Linked Questions

0
votes
0answers
211 views

Why is the closed unit interval compact? [duplicate]

Looking at the definition for compactness, i.e. "every open cover has a finite subcover", it seems like $[0,1]$ wouldn't be compact, since you can't construct a cover with a finite subcover that fills ...
0
votes
0answers
133 views

Using the “open cover” definition of compactness to show that $[0,1]$ is compact [duplicate]

How can I prove that the interval $[0,1]$ is compact in real line topology? I know how to prove it using concept of boundedness and closedness, but I wish to understand it by using the "open cover" ...
121
votes
15answers
16k views

What should be the intuition when working with compactness?

I have a question that may be regarded by many as duplicate since there's a similar one at MathOverflow. The point is that I think I'm not really getting the idea on compactness. I mean, in $\mathbb{R}...
9
votes
4answers
19k views

Showing that $[0,1]$ is compact

Let's choose an open covering for $\left [ 0,1 \right ]$. For example $$\left \{ \left ( \frac 1 n,1-\frac 1 n \right ) \mid n\in \{ 3,4,\dots\} \right \}.$$ How can one choose a finite open ...
5
votes
4answers
4k views

Every open cover of $[0,1]$ has finite subcover

I am understanding proof of theorem stated in title from Spivak's calculus. It is as below. (0) Let $\mathcal{O}$ be an open cover of $[0,1]$. (1) Let $A=\{x\in [0,1]:[0,x] \mbox{ has finite ...
4
votes
5answers
2k views

Compactness of the closed interval [0,1]

In general topology, a topological space is said to be compact, if every one of its open cover has a finite subcover. However, I cannot see the compactness of the close interval [0,1] from the above ...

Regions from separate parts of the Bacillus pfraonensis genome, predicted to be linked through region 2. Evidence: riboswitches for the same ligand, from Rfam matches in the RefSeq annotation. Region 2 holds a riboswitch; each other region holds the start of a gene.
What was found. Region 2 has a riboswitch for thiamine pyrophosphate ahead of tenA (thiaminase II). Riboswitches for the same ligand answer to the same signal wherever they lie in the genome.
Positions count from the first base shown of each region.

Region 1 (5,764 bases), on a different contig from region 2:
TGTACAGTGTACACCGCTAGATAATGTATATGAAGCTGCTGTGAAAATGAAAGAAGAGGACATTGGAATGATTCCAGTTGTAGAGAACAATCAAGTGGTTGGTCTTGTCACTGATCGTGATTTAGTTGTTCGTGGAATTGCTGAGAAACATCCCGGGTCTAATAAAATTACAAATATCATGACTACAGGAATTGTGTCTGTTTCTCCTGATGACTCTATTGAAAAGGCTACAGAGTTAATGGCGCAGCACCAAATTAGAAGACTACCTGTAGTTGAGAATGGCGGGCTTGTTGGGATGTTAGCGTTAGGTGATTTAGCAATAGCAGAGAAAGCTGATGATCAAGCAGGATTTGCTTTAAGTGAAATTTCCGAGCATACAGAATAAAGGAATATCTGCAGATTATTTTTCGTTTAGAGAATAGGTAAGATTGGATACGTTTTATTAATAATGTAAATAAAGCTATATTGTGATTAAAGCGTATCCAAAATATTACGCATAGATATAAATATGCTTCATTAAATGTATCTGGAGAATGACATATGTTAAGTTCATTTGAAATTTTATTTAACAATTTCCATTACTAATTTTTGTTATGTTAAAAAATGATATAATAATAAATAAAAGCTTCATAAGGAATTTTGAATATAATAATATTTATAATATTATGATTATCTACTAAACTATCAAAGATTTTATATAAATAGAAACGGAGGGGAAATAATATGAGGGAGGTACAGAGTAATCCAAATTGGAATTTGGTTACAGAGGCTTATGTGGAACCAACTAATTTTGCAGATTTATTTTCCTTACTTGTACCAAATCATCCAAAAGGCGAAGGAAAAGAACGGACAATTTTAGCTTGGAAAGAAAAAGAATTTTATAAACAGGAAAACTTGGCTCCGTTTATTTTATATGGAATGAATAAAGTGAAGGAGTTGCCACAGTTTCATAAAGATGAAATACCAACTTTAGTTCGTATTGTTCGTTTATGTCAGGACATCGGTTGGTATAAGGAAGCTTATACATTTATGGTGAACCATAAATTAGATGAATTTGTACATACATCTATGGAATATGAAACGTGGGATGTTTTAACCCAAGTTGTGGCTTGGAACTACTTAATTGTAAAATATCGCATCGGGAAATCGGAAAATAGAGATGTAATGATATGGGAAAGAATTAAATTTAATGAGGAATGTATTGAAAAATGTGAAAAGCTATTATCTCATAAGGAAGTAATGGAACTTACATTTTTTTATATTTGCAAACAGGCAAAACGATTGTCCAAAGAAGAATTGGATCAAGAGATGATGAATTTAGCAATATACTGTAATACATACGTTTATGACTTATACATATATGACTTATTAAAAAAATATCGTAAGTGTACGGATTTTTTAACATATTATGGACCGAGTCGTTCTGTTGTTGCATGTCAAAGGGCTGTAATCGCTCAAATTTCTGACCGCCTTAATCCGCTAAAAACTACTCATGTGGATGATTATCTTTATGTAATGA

6
votes
3answers
480 views

Compactness of the open and closed unit intervals

In the article by Tao it's explained that the compactness can be formulated in the most general way as: (All open covers have finite subcovers) If $`V_\alpha:\alpha\in\mathcal{a}`$ is any collection ...
3
votes
2answers
427 views

Finite cover for $[0,1]$

$F=[0,1] \subset \bigcup B_{r_j}(x_j)$ where $\{x_j\}$ is an arbitrary enumeration of rational numbers in $[0,1]$. $[0,1]$ is compact and thus must have a finite cover. $B_{r_j}(x_j)$ is an open ball ...
1
vote
2answers
2k views

Prove that $(a,b)$ is not compact based on the definition of compactness

I am trying to show that $(a,b)$ is not compact while $[a,b]$ is compact, purely based on definition of compactness. Here are examples, which I write it better: $[a,b]$ is covered by the intervals $(a-...
2
votes
4answers
183 views

Proof as to Why $[a, b]$ is Compact: Question About a Specific Step

I understand that the definition of compactness varies. I am wanting to prove the set $[a,b]$ is compact the following way just like Julien did here for an answer. This proof is also similarly set up ...
1
vote
3answers
731 views

Showing that the function $C(b)$ is a compact set for $|b| > 1$

I am reading "An Invitation to Dynamical Systems", and one of the challenge problems is to prove that $C(b)$ is a compact set where $C(b)$ is defined as the set of all numbers that can be expressed in ...
0
votes
2answers
342 views

Where to go on this proof involving closed intervals and unions of open intervals

I am absolutely stuck on this analysis problem from Taylor's Foundations of Analysis: "Prove that if $I$ is a closed, bounded interval which is contained in the union of some collection of open ...
-1
votes
3answers
81 views

Show that the set $[0,1]×[0,1]$ is compact in $\mathbb{R}^2$ to standard metric

I have to show that the set $[0,1]×[0,1]$ is compact in $\mathbb{R}^2$ with respect to the standard metric. I have to show this using only the definition of compactness. The definition I am given is:...
1
vote
1answer
77 views

A “Simple Chain of Regions” and Compactness in the Continuum

Let me just start by saying that I'm basically trying to prove this: How to prove every closed interval in R is compact? Except that I need to do it in a very strange way... I'm teaching an Inquiry-...
0
votes
2answers
55 views

Prove that $[7, 9]$ is covered by this family of intervals

For each $x \in\mathbb{R}$ let $r_{x} > 0$. Suppose $r_x$ is unspecified and can be different with each $x$. Consider the uncountable family of open intervals: $U = \{I_{r_x}(x): x \in\mathbb{R}\}$...

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